Published On: April 6, 2022

For immediate release.

Unceded Algonquin Anishinaabe Territories [OTTAWA], 6 April 2022:

The federal government’s decision to approve Equinor’s Bay du Nord oil project sabotages Canada’s commitment to fight the climate crisis.

In the wake of this week’s report from the Intergovernmental Panel on Climate Change (IPCC), it’s clear that any new fossil fuel infrastructure projects are incompatible with limiting global temperature rise to 1.5°C. Responding to the report, United Nations Secretary-General António Guterres said, “The truly dangerous radicals are the countries that are increasing the production of fossil fuels. Investing in new fossil fuels infrastructure is moral and economic madness. Such investments will soon be stranded assets – a blot on the landscape and a blight on investment portfolios.”

By green-lighting a project that would produce 1 billion barrels of oil over its lifetime, Prime Minister Justin Trudeau and his cabinet are proving themselves to be among these “dangerous radicals.”

“To see the government approving new fossil infrastructure under its jurisdiction for the first time since 2019 – days after the publication of its first legally-mandated climate plan – is nothing less than heartbreaking,” said Caroline Brouillette, National Policy Manager at Climate Action Network – Réseau action climat Canada.

“Prime Minister Justin Trudeau is doubling down on the myth that Canada can be a climate leader while continuing to produce and export vast amounts of climate-destroying fossil fuels,” she added. “The longer our leaders postpone being honest with Canadians about the incompatibility of increased oil production and a climate- and jobs- safe future, the rougher the awakening will be. Today’s decision is a failure of courage.”

The announcement that the approval is conditional on Bay du Nord reaching “net-zero” by 2050 shows that the federal government has failed to grasp the simple truth that there is no such thing as net-zero oil, just as there is no such thing as clean oil. The vast majority of emissions come when the oil is burned – meaning that making production slightly less carbon-intensive only affects a fraction of the project’s climate impact. The net-zero condition exposes the major loophole of Canada’s failure to take responsibility for exported fossil fuels, as well the government’s myopic reliance on ineffective and harmful false solutions.

This decision reveals that the Liberals’ climate strategy is shamefully at odds with the research of the world’s leading body of climate scientists. As the IPCC has shown, increasing fossil fuel production is simply incompatible with a livable future. The only way to achieve real energy security and climate safety is to immediately scale up renewable energy and efficiency measures, while redesigning our systems and communities to decrease people’s need to use fossil fuels.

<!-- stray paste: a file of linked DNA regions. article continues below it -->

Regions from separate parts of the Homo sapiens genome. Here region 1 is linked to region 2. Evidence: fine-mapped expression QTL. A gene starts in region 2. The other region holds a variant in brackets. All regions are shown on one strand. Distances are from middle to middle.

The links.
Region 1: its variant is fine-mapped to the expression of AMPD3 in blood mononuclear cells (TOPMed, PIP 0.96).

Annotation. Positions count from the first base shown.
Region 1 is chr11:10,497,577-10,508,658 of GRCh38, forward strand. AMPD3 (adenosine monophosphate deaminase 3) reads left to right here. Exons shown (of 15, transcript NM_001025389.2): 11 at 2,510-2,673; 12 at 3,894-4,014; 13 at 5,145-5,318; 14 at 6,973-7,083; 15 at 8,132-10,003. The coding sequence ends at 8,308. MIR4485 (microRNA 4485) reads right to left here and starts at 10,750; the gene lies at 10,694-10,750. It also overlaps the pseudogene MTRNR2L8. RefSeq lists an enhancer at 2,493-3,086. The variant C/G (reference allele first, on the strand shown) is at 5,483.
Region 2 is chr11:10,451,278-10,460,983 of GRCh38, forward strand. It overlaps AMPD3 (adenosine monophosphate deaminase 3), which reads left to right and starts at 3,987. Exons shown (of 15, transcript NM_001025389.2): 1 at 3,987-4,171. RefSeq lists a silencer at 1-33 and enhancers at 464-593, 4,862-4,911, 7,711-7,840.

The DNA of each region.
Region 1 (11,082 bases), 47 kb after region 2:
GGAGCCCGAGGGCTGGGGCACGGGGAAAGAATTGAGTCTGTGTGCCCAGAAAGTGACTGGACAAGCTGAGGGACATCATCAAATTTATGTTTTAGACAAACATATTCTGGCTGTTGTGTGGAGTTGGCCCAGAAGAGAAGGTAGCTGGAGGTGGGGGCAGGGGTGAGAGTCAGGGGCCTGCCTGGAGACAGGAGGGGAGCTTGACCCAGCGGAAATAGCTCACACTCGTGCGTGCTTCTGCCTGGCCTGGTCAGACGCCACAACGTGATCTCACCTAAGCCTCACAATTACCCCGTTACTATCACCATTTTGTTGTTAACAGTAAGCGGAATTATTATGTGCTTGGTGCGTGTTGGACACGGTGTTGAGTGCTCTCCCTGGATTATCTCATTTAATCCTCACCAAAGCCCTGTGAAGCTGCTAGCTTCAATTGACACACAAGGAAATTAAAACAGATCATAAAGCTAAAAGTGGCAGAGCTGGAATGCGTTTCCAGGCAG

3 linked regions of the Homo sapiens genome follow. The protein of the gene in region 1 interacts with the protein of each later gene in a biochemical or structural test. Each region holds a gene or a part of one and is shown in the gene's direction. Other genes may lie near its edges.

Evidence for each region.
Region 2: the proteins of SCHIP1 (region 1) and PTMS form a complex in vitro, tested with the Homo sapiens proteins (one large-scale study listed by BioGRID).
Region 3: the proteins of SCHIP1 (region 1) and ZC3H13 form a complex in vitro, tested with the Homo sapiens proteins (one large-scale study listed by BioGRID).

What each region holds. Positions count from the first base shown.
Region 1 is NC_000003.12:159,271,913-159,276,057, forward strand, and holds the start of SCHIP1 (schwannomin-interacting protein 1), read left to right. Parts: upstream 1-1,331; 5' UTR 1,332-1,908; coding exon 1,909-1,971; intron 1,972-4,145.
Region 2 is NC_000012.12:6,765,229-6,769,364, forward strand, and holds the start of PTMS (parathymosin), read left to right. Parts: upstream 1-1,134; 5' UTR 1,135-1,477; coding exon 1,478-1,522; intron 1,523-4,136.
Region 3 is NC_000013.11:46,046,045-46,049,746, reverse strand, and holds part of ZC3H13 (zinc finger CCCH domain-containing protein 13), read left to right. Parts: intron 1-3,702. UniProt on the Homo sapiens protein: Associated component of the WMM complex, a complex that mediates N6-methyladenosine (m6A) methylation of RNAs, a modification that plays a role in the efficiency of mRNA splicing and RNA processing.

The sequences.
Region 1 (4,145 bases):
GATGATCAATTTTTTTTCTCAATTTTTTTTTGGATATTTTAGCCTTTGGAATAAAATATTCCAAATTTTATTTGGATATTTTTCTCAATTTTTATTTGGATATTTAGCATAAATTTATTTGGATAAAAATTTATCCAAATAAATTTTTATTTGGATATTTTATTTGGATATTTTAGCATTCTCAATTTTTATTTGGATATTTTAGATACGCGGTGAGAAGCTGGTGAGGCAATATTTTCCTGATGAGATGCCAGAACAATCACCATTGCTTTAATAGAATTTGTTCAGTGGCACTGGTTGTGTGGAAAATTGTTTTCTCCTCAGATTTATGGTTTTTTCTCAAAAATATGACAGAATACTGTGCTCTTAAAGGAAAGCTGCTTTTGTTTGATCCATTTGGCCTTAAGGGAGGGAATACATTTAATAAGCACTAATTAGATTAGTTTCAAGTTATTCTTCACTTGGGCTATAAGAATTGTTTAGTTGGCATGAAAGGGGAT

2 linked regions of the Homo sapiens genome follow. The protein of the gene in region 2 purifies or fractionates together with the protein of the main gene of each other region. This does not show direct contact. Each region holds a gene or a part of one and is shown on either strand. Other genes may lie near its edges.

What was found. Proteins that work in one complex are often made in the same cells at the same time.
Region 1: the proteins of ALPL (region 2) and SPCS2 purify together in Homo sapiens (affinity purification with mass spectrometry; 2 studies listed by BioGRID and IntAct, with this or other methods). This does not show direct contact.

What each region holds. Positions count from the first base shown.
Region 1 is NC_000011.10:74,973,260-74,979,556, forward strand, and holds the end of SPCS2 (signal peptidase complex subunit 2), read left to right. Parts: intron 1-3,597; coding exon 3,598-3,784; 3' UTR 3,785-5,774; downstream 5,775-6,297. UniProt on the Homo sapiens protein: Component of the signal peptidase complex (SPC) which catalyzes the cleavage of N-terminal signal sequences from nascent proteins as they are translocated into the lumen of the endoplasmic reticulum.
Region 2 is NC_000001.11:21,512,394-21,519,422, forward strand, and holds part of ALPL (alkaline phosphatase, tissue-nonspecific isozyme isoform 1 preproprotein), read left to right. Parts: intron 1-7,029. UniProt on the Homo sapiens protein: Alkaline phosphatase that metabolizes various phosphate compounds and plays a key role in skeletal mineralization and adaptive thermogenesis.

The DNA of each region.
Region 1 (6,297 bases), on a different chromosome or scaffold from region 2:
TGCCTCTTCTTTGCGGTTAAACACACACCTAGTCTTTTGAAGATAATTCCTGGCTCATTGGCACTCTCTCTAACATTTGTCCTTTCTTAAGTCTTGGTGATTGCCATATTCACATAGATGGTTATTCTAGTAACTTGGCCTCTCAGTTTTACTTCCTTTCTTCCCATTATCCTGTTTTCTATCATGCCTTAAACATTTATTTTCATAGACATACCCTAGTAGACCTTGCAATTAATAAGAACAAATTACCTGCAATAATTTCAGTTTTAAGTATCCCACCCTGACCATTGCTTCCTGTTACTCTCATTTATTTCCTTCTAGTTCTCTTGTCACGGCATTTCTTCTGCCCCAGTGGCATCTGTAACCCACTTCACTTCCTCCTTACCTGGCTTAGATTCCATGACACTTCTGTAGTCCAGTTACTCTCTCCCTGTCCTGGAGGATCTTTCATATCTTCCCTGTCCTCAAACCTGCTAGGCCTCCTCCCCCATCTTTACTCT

That this decision comes at the same time as a review of Suncor’s ​​Base Mine Extension is paradoxical. Curbing expansion in one place but prolonging dependence on the boom-and-bust fossil fuel industry in another, while the world looks to decrease its reliance on oil, does a disservice to workers. Polls show that people in Newfoundland and Labrador want a green economy. Workers deserve support and a forward-thinking plan from the federal and provincial governments for long-term, sustainable good jobs, including skills training and new opportunities in renewable and other sectors.

The Bay du Nord project has faced widespread opposition, with over one hundred citizens’ and environmental groups in Newfoundland and across Canada as well as over eighty international organizations have called on the federal Cabinet to reject the project. High school students led protests against Bay du Nord through the streets of Montreal last week.


Canada’s farthest-reaching network of organizations working on climate and energy issues, Climate Action Network – Réseau action climat (CAN-Rac) Canada is a coalition of 140 organizations operating from coast to coast to coast. Our membership brings environmental groups together with trade unions, First Nations, social justice, development, health and youth organizations, faith groups and local, grassroots initiatives.

For more information or to arrange an interview, contact:

Vicky Coo, Communications Lead, 613-203-3272